Today we welcome Melanie McGrice, a nutritionist and dietitian, to share with us about intermittent fasting. This is where you eat a normal healthy diet on some days but restricting calorie intake on others. Melanie’s comments follow recent results from a 16 week trial conducted by the CSIRO, where participants saw an average of 11 kilos of weight loss and improvements in their self control when it comes to eating habits and improvements in their levels of glucose, insulin, cholesterol and blood pressure. Melanie shares whether this type of diet is good for all of us, some of us, or none of us. She’ll also discuss ways for YOU to decide whether intermittent fasting, or some other type of diet, or no diet at all, is best to help you to live a healthy lifestyle.
What is an intermittent fasting diet?
Melanie defined intermittent fasting as ‘where you eat a normal, healthy diet on some days of the week, but restrict your calorie intake on others. There are a range of intermittent fasting diets available such as the ‘5:2 diet’ or the ‘flexi diet’, or you can have one individually tailored to suit your own personal requirements.’ These are similar to including ‘cheat days’ in your diet (I wrote a post about whether you should have a cheat day in your diet, have a read!). Now to hear Melanie’s thoughts about Intermittent fasting.
Intermittent fasting: should you do it?
By Melanie McGrice
What’s your relationship with rules like?
My best friend is one of those impressive people who always crosses at the traffic lights, and arrives at every appointment exactly on time (or 10 minutes before). Me, on the other hand, well, I don’t like rules – well, ones that other people put in place for my life, anyway. I much prefer to understand the consequences, then use common sense. In my opinion, rules are always made for people who struggle in a particular area of life, then EVERYONE is made to feel guilty. And if you are rule sensitive, like me, sometimes you become so focused on the rule, that you forget to use common sense.
For example, I received a letter in my mailbox recently from my local Council telling us that they are planning to change the speed limits of local streets to 40. Mind you, in the correspondence (yes, I read it closely!) it said that the average speed of local motorists is already 40km/hr, so in my view, really it’s just an excuse to make revenue off people who may drive at 43km/hr (sorry to all those who disagree). Obviously, that doesn’t mean that I think we should all be driving around at 100km per hour on local streets where little ones could be playing – but I believe that we already know that, which is why most people are already driving slowly. My concern is again that we focus so much on the speed limit, that we forget all of the other important things that we need to consider when driving a potentially lethal weapon.
However, I agree that we need to put our own rules in place for the areas of life that we struggle in. And, what one person struggles in, is different to the next.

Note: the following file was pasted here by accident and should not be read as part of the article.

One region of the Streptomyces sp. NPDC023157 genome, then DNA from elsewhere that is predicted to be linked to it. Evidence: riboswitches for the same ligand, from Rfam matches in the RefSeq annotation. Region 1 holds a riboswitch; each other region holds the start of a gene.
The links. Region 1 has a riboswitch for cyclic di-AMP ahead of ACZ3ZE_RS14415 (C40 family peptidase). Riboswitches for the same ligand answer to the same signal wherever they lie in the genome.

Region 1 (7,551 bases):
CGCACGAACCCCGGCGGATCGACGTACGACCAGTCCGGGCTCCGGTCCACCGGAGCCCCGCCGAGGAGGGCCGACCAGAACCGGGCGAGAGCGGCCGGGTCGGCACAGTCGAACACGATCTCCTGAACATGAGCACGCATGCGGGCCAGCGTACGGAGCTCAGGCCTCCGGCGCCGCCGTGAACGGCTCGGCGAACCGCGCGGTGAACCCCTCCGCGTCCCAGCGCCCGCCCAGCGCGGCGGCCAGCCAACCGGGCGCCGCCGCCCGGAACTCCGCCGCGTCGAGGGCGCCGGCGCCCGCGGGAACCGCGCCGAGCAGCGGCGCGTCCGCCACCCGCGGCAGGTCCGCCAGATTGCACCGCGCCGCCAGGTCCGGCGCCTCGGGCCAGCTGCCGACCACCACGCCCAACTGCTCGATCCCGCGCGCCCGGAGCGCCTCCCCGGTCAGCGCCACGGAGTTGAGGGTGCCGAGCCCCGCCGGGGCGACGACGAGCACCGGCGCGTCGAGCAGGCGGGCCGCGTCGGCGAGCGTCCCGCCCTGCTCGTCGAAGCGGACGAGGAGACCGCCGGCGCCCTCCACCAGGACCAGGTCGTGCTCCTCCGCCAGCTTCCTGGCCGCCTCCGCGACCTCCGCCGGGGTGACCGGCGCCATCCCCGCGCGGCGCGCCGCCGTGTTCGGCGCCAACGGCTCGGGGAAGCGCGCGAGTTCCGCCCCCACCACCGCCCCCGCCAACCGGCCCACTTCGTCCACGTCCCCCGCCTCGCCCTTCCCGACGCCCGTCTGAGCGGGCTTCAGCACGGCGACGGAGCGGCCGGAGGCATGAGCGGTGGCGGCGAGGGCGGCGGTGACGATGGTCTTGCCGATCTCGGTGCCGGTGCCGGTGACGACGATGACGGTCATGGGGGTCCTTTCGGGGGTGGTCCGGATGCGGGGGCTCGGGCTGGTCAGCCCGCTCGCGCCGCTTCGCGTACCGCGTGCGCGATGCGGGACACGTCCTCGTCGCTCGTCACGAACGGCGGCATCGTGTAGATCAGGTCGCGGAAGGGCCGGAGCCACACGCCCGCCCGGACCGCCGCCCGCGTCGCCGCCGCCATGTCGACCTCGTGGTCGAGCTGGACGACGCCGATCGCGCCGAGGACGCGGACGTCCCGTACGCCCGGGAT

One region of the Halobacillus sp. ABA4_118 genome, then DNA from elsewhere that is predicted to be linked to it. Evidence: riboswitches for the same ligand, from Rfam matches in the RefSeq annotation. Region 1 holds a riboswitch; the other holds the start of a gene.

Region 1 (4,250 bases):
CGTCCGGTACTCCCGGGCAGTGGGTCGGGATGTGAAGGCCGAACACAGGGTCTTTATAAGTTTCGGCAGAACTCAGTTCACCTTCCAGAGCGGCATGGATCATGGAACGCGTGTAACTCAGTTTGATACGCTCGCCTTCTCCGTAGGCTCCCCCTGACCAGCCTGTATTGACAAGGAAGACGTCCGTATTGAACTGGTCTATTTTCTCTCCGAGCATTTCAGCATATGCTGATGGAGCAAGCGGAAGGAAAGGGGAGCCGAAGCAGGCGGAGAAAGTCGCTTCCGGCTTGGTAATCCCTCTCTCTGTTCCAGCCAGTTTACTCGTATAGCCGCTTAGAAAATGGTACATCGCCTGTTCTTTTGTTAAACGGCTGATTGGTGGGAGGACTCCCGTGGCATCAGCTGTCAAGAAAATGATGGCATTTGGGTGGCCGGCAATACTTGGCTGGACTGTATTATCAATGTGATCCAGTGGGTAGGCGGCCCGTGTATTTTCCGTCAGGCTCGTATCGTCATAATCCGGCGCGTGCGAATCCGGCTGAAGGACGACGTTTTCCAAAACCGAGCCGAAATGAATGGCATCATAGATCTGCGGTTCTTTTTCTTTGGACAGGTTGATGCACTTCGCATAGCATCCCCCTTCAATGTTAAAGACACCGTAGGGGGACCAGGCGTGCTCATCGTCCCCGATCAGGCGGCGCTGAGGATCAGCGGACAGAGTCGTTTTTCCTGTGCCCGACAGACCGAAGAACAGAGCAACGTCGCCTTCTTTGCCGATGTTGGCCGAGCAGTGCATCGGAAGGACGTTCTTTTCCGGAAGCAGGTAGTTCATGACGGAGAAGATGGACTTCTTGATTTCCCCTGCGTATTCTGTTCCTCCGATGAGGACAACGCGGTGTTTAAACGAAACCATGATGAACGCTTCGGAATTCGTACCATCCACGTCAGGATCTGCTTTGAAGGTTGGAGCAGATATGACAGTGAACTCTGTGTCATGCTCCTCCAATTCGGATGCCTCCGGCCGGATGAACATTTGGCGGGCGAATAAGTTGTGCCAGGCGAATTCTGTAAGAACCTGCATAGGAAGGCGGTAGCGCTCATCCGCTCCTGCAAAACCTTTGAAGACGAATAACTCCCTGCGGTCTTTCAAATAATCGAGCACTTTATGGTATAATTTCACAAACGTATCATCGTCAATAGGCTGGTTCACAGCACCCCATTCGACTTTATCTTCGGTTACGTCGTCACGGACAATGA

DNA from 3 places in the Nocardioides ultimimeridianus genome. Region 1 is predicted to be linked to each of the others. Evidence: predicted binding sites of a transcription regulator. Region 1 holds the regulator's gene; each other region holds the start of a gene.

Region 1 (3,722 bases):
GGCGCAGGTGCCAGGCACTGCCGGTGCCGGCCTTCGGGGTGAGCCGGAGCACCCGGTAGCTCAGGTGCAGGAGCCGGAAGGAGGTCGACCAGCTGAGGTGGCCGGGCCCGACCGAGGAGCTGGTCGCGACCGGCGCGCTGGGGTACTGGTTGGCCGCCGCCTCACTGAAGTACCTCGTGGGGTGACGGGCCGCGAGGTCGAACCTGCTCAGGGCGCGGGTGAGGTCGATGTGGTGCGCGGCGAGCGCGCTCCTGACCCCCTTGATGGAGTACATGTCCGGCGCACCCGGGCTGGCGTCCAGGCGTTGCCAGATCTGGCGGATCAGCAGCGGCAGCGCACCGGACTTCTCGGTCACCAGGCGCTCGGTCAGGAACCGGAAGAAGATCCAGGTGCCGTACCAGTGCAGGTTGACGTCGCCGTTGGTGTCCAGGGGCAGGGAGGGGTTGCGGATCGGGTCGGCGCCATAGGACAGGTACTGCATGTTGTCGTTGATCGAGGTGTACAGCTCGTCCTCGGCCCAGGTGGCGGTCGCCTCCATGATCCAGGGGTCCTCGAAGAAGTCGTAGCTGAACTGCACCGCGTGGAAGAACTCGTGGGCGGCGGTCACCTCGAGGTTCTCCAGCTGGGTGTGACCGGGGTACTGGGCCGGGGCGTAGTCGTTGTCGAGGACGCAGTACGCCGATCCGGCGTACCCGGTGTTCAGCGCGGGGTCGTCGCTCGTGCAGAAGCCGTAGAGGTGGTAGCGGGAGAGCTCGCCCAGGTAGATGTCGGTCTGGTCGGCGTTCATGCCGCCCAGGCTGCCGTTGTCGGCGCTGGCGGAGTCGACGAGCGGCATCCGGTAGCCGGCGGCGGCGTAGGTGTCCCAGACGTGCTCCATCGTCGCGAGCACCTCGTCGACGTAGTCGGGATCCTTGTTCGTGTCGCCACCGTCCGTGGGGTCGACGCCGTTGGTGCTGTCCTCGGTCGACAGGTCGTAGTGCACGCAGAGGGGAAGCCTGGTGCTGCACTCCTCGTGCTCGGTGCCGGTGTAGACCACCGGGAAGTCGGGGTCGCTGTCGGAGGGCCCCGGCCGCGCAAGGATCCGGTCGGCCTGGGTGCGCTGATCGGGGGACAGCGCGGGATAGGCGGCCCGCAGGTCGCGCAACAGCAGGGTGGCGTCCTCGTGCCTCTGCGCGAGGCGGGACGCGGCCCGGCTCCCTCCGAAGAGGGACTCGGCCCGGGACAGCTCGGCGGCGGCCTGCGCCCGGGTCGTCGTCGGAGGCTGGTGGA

Like the look of these Asian inspired healthy tofu vege noodle bowls? Get the recipe here.
Rules, diets and intermittent fasting or just plain common sense?
“What’s this got to do with nutrition?” I hear you thinking…. Well, the topic of intermittent fasting has been hot in the media again (see my latest interview with Channel 7 news below), and so I’ve been reflecting on my views. I believe that it’s beneficial for some people, but not for others….but this got me thinking who is it best for? Who needs these rules? How can YOU decide whether you should be considering intermittent fasting or some other type of diet, or not?
Intermittent fasting – is it for everyone?
The conclusion that I came to is that when it comes to calorie intake, some people are able to listen to their appetite hormones and decide whether or not they should be eating that additional potato, and others of us need some structure. And, if this is an area that you need structure with, calorie counting, intermittent fasting and other dietary ‘rules’ can sometimes be helpful. (Although, as mentioned above I think they are much more effective when we put our OWN rules in place instead of all of society having to follow an intermittent fasting diet!).
Personally, I don’t struggle so much with kilojoule intake, but do struggle with chocolate intake (I’d quite happily swap dinner for equal kilojoules of chocolate)….(did I just admit that to you?!!!), so I have a rule for myself…”No chocolate in the house”. Because, I know, left to common sense, in this area, I can’t be trusted.
I hope that helps as you ponder what diet rules you should follow and which you should leave to common sense.
Have a great week!Melanie x
PS. Would love to hear some of your diet ‘rules’! Which worked and which didn’t? And, why? Comment on this post below!
About the author, Melanie McGrice
Melanie McGrice is a dietitian who specialises in fertility, pregnancy and women’s health. She runs online programs and undertakes personalised Skype consultations, so get in touch with her at www.melaniemcgrice.com.au if you’re thinking about getting pregnant. You can also connect with her on social media: Facebook: www.facebook.com/MelanieMcGriceDietitian Instagram: @MelanieMcGrice Twitter: @MelanieMcGrice
Latest posts by Amy Darcy (see all)
- Strategies to stop Emotional Eating - August 20, 2020
- Moroccan roasted cauliflower with grilled fish - August 7, 2020
- Good mood food – Peanut Butter Oat Bars (GF option!) - July 27, 2020